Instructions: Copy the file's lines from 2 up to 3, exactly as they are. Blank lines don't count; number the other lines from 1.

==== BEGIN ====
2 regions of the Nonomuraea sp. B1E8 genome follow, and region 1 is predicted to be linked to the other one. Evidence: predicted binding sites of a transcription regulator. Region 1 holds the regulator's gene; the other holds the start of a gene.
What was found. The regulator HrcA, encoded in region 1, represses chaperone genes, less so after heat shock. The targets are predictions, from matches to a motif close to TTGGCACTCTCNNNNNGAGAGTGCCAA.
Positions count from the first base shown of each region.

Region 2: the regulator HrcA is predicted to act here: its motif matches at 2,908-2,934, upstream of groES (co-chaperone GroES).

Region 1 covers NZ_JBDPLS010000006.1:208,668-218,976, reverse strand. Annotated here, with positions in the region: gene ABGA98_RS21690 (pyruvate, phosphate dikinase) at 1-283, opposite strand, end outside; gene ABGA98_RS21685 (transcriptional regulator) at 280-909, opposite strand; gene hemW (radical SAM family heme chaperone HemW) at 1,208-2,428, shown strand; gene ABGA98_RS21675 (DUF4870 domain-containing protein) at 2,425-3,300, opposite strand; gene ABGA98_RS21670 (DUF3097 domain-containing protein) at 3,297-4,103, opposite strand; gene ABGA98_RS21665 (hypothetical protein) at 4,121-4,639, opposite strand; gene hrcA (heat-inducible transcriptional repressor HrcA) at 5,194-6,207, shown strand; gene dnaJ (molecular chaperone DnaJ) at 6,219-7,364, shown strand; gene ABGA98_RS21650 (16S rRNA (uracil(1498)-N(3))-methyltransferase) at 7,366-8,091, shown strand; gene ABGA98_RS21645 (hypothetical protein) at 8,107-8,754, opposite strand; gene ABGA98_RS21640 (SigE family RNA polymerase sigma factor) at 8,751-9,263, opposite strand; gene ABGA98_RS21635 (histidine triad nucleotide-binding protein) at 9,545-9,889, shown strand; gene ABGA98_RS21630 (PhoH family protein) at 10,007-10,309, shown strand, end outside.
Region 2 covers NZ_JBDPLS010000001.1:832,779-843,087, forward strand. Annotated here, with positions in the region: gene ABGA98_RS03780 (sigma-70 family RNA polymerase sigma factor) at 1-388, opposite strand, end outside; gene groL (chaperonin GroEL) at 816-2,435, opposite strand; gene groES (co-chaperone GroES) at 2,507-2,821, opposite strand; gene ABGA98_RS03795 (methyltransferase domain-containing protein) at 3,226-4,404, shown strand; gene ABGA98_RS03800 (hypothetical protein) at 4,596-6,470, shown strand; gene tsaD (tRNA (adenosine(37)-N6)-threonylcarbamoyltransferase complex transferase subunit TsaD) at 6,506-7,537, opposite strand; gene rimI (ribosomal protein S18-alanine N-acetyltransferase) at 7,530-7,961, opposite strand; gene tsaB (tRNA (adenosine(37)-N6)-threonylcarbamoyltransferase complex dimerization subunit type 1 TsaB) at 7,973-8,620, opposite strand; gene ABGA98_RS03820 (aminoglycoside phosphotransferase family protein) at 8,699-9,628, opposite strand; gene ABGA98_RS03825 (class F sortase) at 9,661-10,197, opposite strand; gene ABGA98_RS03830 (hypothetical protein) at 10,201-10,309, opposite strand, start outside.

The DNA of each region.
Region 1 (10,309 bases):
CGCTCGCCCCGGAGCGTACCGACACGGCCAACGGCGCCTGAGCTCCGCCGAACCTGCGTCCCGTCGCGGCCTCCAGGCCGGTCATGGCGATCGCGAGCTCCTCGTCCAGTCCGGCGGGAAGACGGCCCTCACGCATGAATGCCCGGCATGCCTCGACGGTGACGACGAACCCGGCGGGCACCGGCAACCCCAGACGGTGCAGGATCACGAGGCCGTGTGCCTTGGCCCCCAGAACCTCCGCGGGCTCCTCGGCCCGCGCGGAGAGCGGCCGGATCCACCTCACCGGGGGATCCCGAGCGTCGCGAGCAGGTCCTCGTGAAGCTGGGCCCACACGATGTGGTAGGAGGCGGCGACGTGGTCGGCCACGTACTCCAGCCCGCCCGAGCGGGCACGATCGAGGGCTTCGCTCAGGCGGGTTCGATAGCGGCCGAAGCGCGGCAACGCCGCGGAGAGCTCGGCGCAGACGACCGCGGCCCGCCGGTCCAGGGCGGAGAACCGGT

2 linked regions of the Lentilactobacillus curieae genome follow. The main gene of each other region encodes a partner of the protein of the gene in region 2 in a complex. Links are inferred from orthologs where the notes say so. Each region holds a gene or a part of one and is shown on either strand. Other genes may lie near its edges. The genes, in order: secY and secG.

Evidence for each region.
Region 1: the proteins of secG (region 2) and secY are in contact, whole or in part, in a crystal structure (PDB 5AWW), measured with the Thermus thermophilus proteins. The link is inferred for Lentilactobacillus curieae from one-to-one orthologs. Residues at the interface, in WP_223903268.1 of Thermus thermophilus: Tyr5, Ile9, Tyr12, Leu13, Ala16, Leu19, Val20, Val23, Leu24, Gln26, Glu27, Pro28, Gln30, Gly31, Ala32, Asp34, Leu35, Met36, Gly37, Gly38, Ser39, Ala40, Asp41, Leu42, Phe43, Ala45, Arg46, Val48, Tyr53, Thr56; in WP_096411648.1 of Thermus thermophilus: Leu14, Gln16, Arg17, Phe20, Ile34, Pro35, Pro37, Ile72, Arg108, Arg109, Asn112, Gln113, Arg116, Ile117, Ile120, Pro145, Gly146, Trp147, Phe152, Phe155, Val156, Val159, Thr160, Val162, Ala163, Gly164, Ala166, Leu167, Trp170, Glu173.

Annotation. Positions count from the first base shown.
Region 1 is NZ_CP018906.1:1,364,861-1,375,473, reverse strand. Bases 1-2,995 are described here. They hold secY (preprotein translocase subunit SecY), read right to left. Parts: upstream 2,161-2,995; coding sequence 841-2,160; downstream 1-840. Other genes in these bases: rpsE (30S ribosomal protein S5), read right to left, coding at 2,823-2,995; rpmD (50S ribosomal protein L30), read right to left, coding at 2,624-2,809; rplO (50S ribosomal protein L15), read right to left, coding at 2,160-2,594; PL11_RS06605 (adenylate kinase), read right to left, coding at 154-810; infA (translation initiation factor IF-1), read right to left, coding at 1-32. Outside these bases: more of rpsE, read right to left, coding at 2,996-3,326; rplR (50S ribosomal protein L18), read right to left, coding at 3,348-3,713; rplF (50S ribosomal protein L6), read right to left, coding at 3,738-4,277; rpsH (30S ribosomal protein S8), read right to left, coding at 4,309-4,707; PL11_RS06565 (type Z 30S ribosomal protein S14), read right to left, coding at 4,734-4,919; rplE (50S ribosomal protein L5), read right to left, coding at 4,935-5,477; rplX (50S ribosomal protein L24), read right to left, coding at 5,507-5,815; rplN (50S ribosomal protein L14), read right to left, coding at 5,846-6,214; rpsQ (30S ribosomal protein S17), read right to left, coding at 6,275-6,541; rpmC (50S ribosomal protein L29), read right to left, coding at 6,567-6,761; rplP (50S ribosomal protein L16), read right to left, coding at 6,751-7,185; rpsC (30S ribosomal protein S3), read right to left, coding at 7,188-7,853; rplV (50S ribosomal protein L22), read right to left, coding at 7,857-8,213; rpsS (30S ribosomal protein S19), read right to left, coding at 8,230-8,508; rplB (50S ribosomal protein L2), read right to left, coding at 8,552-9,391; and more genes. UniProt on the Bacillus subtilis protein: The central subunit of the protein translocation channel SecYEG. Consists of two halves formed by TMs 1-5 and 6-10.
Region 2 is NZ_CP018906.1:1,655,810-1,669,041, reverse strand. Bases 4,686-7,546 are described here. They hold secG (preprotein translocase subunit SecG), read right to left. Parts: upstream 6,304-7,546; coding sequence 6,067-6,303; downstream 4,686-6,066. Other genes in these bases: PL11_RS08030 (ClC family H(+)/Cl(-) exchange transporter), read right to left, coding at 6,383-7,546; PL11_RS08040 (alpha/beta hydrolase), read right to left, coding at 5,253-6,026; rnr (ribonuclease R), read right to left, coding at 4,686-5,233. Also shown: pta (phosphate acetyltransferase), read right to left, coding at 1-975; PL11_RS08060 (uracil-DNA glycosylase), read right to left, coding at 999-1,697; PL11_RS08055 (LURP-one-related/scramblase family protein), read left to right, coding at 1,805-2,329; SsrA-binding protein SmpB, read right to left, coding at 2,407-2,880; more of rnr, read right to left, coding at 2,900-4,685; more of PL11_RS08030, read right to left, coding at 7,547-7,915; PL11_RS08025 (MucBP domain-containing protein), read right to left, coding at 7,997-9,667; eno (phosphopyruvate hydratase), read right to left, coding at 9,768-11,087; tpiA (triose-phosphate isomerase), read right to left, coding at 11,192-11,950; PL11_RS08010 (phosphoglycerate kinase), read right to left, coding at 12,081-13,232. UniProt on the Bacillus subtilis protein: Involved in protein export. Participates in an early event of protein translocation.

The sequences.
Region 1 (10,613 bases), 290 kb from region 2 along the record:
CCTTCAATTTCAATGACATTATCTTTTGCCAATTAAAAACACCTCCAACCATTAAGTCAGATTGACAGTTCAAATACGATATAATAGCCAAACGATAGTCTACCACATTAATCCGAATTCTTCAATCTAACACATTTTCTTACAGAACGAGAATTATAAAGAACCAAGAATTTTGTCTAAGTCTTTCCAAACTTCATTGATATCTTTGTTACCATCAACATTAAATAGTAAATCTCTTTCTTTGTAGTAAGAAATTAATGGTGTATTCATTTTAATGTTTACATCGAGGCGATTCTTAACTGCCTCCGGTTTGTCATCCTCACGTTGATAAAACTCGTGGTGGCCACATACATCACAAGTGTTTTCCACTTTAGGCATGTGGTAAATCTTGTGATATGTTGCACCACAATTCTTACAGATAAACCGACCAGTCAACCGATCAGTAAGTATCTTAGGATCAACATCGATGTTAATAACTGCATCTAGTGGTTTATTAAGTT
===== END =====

What was found. The regulator HrcA, encoded in region 1, represses chaperone genes, less so after heat shock. The targets are predictions, from matches to a motif close to TTGGCACTCTCNNNNNGAGAGTGCCAA.
Positions count from the first base shown of each region.